# How to add large exponential terms reliably without overflow errors?

A very common problem in Markov Chain Monte Carlo involves computing probabilities that are sum of large exponential terms,

$e^{a_1} + e^{a_2} + ...$

where the components of $a$ can range from very small to very large. My approach has been to factor out the largest exponential term $K := \max_{i}(a_{i})$ so that:

$$a' =K + log\left( e^{a_1 - K} + e^{a_2 - K } + ... \right)$$ $$e^{a'} \equiv e^{a_1} + e^{a_2} + ...$$

This approach is reasonable if all elements of $a$ are large, but not such a good idea if they aren't. Of course, the smaller elements aren't contributing to the floating-point sum anyway, but I'm not sure how to reliably deal with them. In R code, my approach looks like:

if ( max(abs(a)) > max(a) )
K <-  min(a)
else
K <- max(a)
ans <- log(sum(exp(a-K))) + K


It seems a common enough problem that there should be a standard solution, but I'm not sure what it is. Thanks for any suggestions.

• This is a thing. Google for 'logsumexp'.
– user1026
Feb 22, 2012 at 16:35

There is a straightforward solution with only two passes through the data:

First compute $$K := \max_i\; a_i,$$

which tells you that, if there are $n$ terms, then $$\sum_i e^{a_i} \le n e^K.$$

Since you presumably don't have $n$ anywhere near as large as even $10^{20}$, you should have no worry about overflowing in the computation of $$\tau := \sum_i e^{a_i-K} \le n$$ in double precision.

Thus, compute $\tau$ and then your solution is $e^K \tau$.

• Thanks for the clear notation -- but I believe this is essentially what I have proposed(?) If I need to avoid underflow errors when some $a_i$ are small, I gather I need the Kahan summation approach proposed by @gareth? Feb 2, 2012 at 0:53
• Ah, I now see what you were getting at. You actually don't need to worry about underflow, as adding exceptionally tiny results to your solution shouldn't change it. If there was an exceptionally large number of them, then you should sum the small values first. Feb 2, 2012 at 0:57
• To the downvoter: would you mind letting me know what is wrong with my answer? Feb 13, 2012 at 0:06
• what if you have many very small terms? It could happen that $e^{a_i - K} \approx 0$ for these. If there are many terms like this, you would have a large error.
– a06e
Aug 4, 2016 at 17:43
• scicomp.stackexchange.com/q/24624/988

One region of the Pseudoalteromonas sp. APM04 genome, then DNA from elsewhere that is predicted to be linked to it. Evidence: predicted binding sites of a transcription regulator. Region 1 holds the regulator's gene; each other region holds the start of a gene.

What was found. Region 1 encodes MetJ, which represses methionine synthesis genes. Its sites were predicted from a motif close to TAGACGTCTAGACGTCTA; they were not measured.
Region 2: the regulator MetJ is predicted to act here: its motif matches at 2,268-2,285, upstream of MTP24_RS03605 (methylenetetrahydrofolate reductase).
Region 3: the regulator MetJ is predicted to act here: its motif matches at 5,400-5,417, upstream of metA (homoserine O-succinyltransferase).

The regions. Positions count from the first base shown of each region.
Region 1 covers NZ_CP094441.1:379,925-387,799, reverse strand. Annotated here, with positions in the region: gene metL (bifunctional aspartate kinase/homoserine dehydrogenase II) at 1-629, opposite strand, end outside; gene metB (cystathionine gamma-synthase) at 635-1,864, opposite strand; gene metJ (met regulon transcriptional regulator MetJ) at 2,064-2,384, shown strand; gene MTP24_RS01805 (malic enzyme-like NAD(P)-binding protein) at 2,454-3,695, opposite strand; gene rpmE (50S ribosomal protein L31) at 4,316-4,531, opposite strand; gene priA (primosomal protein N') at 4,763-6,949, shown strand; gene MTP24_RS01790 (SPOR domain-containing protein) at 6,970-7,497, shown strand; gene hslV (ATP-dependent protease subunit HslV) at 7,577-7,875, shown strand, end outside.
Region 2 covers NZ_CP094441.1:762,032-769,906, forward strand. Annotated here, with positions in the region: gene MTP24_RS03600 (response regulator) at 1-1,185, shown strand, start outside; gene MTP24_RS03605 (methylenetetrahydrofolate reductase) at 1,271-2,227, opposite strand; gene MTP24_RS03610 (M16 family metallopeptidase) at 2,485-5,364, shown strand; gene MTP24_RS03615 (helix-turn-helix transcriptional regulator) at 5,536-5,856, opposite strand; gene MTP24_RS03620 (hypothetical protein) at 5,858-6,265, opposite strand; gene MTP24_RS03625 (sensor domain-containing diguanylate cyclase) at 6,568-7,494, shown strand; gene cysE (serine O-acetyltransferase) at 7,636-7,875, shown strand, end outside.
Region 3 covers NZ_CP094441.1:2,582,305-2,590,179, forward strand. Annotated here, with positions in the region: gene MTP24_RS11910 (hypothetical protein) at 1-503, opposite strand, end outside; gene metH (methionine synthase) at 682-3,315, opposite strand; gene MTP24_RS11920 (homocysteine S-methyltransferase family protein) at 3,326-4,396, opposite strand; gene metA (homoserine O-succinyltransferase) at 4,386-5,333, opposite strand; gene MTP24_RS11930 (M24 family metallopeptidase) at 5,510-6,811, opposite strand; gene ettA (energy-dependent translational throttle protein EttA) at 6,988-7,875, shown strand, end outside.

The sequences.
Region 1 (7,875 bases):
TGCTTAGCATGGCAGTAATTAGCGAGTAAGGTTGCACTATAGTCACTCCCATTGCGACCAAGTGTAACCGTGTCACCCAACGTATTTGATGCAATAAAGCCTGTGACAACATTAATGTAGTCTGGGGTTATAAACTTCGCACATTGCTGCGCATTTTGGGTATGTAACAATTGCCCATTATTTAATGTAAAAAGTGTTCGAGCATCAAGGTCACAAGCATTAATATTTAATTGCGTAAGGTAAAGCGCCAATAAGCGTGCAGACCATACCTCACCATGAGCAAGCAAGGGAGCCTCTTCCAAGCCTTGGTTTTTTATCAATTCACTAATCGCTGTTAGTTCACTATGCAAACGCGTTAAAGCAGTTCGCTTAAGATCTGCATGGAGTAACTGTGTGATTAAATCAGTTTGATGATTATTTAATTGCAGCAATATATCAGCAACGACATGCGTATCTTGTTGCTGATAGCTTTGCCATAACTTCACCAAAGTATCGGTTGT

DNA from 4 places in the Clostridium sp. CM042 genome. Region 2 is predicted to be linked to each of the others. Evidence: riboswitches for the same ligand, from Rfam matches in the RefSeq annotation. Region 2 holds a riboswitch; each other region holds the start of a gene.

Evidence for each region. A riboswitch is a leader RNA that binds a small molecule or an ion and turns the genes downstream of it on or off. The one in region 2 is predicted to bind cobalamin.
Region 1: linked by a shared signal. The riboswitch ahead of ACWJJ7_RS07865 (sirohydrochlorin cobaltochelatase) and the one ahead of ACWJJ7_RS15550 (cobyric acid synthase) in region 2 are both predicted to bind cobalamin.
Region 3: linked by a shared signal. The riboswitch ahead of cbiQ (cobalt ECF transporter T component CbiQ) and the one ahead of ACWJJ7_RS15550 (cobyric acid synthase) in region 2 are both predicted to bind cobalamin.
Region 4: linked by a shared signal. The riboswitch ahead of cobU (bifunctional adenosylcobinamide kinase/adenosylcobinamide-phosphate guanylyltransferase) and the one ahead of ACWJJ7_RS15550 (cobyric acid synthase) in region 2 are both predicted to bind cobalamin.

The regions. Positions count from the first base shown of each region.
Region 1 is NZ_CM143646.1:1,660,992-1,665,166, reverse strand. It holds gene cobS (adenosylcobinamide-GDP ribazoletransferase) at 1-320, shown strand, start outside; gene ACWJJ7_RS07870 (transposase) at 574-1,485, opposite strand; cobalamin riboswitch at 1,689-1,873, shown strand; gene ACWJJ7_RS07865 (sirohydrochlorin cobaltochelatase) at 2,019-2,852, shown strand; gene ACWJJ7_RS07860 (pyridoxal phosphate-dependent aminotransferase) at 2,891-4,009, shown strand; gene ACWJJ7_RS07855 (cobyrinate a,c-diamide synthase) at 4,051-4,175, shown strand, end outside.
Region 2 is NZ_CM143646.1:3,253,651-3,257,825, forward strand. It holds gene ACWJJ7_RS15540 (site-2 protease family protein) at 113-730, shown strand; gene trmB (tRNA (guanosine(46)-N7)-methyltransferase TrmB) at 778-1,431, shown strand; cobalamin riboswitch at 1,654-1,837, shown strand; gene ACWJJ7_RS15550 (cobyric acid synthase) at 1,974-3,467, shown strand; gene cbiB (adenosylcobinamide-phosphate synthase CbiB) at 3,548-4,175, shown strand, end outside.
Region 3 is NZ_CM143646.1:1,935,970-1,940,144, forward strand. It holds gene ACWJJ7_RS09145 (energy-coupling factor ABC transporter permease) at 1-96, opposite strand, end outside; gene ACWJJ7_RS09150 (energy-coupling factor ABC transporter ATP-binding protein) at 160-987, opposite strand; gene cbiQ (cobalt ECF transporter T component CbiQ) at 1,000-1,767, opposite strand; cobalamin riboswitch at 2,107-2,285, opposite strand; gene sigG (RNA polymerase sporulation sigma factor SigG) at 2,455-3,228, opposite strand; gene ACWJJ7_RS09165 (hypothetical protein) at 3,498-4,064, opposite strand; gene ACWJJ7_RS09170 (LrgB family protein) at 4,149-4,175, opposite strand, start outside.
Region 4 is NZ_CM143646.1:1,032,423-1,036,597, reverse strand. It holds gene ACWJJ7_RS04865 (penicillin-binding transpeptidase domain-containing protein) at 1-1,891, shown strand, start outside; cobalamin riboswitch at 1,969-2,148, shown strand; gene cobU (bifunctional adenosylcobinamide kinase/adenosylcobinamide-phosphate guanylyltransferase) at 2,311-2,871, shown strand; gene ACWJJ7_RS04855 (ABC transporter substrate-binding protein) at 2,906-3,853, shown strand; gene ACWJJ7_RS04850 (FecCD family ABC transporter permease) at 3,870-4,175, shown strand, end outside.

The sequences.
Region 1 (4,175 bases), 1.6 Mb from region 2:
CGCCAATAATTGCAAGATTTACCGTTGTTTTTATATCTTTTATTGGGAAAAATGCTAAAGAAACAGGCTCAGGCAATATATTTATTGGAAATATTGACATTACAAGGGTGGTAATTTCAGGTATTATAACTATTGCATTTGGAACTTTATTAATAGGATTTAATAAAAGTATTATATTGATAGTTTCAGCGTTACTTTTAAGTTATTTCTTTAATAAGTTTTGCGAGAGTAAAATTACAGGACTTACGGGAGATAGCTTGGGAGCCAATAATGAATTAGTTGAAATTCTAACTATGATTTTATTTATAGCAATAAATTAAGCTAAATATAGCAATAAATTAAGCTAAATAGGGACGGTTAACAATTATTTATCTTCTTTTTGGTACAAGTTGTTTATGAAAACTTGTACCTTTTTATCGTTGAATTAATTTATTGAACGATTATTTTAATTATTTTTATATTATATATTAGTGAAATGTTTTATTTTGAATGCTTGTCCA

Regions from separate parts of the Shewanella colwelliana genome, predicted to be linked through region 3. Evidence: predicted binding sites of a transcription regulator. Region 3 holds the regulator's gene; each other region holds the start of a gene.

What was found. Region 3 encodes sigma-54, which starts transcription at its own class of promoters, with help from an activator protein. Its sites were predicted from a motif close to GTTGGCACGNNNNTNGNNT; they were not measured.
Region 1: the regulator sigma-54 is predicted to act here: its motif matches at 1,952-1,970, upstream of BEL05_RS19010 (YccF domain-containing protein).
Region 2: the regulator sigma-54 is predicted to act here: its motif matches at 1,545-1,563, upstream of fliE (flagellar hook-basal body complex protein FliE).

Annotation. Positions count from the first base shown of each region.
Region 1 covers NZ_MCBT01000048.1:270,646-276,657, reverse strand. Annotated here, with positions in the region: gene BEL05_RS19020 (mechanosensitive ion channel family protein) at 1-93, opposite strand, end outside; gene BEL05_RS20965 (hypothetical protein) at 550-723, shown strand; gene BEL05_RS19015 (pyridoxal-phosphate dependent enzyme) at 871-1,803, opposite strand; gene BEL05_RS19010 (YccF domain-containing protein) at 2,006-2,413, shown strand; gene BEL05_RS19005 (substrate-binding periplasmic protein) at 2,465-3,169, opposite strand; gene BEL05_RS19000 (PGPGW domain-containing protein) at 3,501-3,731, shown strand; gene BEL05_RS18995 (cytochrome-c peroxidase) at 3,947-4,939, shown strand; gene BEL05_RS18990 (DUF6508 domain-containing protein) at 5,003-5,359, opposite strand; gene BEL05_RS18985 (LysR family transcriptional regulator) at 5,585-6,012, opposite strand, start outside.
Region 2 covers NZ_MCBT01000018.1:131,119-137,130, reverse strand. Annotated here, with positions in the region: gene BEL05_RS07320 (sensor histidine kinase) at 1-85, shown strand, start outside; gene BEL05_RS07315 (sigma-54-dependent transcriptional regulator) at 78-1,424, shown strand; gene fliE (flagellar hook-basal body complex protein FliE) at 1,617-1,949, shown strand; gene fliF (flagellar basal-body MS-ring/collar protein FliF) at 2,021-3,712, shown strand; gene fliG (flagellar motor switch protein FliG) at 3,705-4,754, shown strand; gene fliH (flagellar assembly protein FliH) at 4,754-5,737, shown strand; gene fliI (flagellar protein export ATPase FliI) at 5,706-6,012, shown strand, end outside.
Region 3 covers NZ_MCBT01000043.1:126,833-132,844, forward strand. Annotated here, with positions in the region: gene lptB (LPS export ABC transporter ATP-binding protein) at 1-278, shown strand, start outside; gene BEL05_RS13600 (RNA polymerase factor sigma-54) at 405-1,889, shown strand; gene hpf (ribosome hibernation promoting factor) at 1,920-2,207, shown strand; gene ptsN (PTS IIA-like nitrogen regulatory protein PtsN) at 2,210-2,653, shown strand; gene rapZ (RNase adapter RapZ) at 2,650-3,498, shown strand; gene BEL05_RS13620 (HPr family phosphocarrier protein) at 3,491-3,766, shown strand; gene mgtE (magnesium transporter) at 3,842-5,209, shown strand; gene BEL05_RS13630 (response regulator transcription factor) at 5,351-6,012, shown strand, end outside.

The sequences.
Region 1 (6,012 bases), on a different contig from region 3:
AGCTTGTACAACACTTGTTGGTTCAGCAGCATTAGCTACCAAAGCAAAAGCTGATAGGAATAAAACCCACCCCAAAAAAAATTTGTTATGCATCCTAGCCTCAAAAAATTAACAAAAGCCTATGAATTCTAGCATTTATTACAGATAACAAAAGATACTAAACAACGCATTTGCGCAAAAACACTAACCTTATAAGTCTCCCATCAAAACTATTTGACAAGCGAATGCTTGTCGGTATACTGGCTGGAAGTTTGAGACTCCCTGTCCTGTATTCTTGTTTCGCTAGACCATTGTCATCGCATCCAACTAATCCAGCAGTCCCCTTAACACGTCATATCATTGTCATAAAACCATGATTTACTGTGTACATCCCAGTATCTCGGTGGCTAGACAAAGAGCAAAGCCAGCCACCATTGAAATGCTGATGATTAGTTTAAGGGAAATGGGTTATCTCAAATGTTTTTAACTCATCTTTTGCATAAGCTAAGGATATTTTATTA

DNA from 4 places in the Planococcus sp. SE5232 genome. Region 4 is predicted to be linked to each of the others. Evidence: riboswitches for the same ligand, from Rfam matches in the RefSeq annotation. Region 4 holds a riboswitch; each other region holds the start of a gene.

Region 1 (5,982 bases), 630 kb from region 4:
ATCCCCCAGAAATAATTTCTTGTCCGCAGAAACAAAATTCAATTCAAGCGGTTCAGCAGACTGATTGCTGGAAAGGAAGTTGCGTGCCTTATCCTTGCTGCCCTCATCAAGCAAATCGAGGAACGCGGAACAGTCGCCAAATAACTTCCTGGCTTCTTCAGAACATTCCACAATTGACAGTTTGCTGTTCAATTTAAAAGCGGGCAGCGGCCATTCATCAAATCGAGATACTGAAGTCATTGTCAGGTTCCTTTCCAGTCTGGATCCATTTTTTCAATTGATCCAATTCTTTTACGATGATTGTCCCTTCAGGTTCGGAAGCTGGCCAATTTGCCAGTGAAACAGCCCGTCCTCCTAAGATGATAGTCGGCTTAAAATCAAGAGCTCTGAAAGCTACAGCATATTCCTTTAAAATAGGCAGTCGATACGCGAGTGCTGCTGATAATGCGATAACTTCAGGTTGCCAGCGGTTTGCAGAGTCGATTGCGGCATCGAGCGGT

– a06e
Aug 4, 2016 at 19:39

To keep precision while you add doubles together you need to use Kahan Summation, this is the software equivalent to having a carry register.

This is fine for most values, but if you are getting overflow then you are hitting the limits of IEEE 754 double-precision which would be about $e^{709.783}$. At this point you need a new representation. You can detect an overflow at addition time by doubleMax - sumSoFar < valueToAdd and also detect exponents to large to evaluate by exponent > 709.783. At this point you can modify the interpretation of a double by shifting the exponent and keeping track of this shift.

This for the most part is the similar to your exponent offseting approach, but this version is kept it in base 2 and does not require an initial search to find the largest exponent. Hence $\mathit{value}\times2^\mathit{shift}$.

#!/usr/bin/env python
from math import exp, log, ceil

doubleMAX = (1.0 + (1.0 - (2 ** -52))) * (2 ** (2 ** 10 - 1))

def KahanSumExp(expvalues):
expvalues.sort() # gives precision improvement in certain cases
shift = 0
esum = 0.0
carry = 0.0
for exponent in expvalues:
if exponent - shift * log(2) > 709.783:
n = ceil((exponent - shift * log(2) - 709.783)/log(2))
shift += n
carry /= 2*n
esum /= 2*n
elif exponent - shift * log(2) < -708.396:
n = floor((exponent - shift * log(2) - -708.396)/log(2))
shift += n
carry *= 2*n
esum *= 2*n
exponent -= shift * log(2)
value = exp(exponent) - carry
if doubleMAX - esum < value:
shift += 1
esum /= 2
value /= 2
tmp = esum + value
carry = (tmp - esum) - value
esum = tmp
return esum, shift

values = [10, 37, 34, 0.1, 0.0004, 34, 37.1, 37.2, 36.9, 709, 710, 711]
value, shift = KahanSumExp(values)
print "{0} x 2^{1}".format(value, shift)

• Kahan summation is but one of a family of "compensated summation" methods. If for some reason Kahan doesn't work quite right, there are a number of other methods for adding up terms of varying magnitudes and opposite signs properly. Feb 2, 2012 at 1:00
• @J.M. could you provide me with the names of those other methods, I would be quite intrested to read into them. Thanks. Feb 2, 2012 at 1:17

You don't need to know $K$ exactly, just well enough to avoid overflow. So you may be able to estimate $K$ analytically before you do any MCMC sampling.